Those baby blues (and browns, grays and greens) have never been so front-and-center as they are in the coronavirus era, with the bottom half of our faces concealed by masks. But choosing the wrong kind of mascara or container of eyeshadow — or not caring for or using it correctly — can lead to some very unattractive and harmful issues.
Those issues include allergic reactions and infection, and the culprits include:
And you thought pollen was a pain. Some ingredients in eye makeup can trigger allergic contact dermatitis, says Susan Nedorost, a dermatologist and director of the Graduate Medical Education Program at University Hospitals Cleveland Medical Center. “An allergic reaction to something, like a preservative in your eye shadow, a component like shellac in your mascara or rubber in the applicator you're using to apply your eye shadow, can cause severe symptoms of redness, swelling and itching that can last several weeks,” Nedorost says.
Symptoms usually appear anywhere from several hours to several days after contact — though it may take repeated exposures over time for your body to rebel. “In fact, you can get a reaction from a product that you've used for years,” says Kara Wada, an allergist and immunologist at the Ohio State University Wexner Medical Center in Columbus. “At a certain point your body says, ‘I don't like this anymore.’ “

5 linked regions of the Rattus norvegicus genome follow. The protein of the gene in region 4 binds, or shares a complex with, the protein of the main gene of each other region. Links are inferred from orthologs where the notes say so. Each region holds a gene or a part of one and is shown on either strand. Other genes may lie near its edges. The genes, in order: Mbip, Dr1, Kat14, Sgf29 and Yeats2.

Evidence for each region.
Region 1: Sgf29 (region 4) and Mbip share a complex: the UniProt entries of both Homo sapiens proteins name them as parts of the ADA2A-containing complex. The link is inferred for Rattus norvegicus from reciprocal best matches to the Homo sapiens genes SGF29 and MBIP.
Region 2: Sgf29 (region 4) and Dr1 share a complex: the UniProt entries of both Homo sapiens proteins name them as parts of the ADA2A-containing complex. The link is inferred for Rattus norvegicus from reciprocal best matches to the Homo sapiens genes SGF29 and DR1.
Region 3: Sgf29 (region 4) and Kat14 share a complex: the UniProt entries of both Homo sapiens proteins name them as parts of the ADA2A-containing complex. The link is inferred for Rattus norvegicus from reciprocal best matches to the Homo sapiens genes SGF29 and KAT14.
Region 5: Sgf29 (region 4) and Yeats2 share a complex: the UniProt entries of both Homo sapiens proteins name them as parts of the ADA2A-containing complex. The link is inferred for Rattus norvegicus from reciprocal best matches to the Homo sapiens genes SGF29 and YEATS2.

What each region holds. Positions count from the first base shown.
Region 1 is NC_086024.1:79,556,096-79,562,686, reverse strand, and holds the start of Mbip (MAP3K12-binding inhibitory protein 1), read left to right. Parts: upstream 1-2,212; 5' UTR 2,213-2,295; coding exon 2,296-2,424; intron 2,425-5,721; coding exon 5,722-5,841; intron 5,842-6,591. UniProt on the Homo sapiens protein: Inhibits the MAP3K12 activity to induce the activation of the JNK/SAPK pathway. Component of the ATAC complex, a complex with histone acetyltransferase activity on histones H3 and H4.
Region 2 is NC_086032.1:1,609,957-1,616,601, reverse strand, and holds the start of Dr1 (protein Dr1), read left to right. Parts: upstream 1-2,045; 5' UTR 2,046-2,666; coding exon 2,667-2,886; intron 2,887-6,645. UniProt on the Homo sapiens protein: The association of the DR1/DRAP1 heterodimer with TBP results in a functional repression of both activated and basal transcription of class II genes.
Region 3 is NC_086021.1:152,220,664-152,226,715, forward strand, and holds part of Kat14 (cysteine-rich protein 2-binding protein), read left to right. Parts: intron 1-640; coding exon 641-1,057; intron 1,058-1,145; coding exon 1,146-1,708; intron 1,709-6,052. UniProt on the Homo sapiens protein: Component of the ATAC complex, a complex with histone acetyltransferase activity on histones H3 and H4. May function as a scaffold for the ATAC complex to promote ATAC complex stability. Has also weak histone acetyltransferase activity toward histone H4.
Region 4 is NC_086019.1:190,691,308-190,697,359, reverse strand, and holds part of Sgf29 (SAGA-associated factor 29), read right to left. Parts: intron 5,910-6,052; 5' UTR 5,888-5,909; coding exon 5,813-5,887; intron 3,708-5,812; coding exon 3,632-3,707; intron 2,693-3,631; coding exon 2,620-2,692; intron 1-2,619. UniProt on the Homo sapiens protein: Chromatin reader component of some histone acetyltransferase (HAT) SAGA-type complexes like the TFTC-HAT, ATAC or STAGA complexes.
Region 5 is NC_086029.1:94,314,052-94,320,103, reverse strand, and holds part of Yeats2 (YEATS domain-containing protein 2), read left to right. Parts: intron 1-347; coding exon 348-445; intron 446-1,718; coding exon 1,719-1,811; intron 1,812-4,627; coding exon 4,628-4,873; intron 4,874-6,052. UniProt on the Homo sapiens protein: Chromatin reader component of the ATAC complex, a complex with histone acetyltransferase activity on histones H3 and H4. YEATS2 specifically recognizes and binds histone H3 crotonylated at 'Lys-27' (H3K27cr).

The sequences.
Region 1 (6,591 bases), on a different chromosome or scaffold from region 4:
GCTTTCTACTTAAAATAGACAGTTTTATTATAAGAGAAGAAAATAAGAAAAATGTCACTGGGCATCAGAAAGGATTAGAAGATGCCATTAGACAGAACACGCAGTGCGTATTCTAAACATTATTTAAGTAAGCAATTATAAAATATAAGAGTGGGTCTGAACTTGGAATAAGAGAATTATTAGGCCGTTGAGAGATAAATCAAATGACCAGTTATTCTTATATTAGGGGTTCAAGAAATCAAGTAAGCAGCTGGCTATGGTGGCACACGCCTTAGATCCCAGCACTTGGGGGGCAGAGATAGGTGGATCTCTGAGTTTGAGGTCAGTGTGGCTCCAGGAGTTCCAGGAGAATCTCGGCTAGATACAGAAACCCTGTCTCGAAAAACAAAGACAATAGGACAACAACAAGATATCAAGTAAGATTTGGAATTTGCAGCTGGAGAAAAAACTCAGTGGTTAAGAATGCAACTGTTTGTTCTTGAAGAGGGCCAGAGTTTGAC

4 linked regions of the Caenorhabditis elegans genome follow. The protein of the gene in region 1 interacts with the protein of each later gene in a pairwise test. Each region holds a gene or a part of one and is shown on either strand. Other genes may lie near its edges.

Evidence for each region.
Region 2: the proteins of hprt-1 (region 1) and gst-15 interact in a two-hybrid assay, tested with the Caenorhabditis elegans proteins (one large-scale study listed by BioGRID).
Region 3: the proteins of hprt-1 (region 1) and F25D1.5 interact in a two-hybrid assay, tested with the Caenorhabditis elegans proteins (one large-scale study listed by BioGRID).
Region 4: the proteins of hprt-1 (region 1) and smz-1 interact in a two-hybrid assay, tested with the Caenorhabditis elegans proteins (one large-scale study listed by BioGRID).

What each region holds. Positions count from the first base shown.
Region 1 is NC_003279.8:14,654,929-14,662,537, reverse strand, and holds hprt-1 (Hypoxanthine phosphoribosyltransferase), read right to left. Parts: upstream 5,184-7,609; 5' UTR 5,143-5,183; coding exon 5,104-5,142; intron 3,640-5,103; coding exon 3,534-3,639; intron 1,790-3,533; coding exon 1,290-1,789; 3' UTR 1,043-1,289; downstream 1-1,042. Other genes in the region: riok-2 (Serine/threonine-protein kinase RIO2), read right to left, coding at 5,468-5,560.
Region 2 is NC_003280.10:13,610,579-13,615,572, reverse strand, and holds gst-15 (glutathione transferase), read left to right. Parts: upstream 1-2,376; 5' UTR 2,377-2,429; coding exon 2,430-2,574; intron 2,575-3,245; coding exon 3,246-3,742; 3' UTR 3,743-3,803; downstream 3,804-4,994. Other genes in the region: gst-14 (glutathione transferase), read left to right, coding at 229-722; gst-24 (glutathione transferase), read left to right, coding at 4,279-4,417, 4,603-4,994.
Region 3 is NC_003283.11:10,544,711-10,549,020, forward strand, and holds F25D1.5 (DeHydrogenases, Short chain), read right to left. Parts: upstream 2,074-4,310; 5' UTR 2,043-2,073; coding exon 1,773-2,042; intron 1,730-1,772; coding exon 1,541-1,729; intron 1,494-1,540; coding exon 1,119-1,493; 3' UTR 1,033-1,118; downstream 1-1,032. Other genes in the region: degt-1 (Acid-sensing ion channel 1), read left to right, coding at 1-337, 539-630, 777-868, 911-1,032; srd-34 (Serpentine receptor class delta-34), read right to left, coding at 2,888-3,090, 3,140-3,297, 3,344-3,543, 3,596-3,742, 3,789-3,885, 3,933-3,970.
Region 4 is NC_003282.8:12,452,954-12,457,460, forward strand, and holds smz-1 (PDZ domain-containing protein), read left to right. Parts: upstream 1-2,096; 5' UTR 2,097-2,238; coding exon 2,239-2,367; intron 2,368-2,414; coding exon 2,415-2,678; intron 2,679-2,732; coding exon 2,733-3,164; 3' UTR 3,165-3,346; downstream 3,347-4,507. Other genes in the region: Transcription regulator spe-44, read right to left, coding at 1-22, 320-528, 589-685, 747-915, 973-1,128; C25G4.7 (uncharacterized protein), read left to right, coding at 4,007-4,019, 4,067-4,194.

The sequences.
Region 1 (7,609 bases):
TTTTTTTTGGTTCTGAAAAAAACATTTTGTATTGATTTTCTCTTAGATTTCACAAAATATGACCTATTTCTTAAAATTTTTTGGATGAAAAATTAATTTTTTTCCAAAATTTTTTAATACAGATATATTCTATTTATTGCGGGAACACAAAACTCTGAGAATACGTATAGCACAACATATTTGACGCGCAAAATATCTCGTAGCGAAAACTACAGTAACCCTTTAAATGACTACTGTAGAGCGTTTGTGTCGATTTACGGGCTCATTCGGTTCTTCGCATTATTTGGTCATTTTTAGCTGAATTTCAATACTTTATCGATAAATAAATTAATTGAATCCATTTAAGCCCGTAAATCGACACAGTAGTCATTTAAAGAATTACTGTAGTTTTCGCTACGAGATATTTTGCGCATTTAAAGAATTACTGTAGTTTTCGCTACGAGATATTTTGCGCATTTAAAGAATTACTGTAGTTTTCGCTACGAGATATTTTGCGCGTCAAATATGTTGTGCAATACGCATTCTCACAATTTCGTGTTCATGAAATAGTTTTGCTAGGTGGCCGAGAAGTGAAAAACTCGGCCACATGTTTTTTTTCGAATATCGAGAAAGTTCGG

Equally frustrating: Cosmetics companies may change the formulation of a product without alerting customers. That can make it more difficult to figure out what's causing the reaction.
Certain ingredients seem more likely to cause problems. Among them: fragrance; preservatives (for one, quaternium-15, a formaldehyde-releasing agent often found in mascara); pigments and dyes; heavy metals (for example, nickel in eyeliner pencils and eyelash curlers or chromium in eye shadows); and propylene glycol (used to maintain moisture in mascara).
Don't be taken in by reassuring terminology. Just because a label says hypoallergenic doesn't mean a product will be kind. According to the U.S. Food and Drug Administration (FDA), cosmetics companies can use that term without meeting any federal standards or definitions. And just because something is dubbed natural, botanical or organic doesn't mean it's any better for our skin. “Natural essential oils are complex mixtures of different chemical compounds,” says Cincinnati-based cosmetics chemist Kelly Dobos, “so there may be some components in there that are potentially irritating.”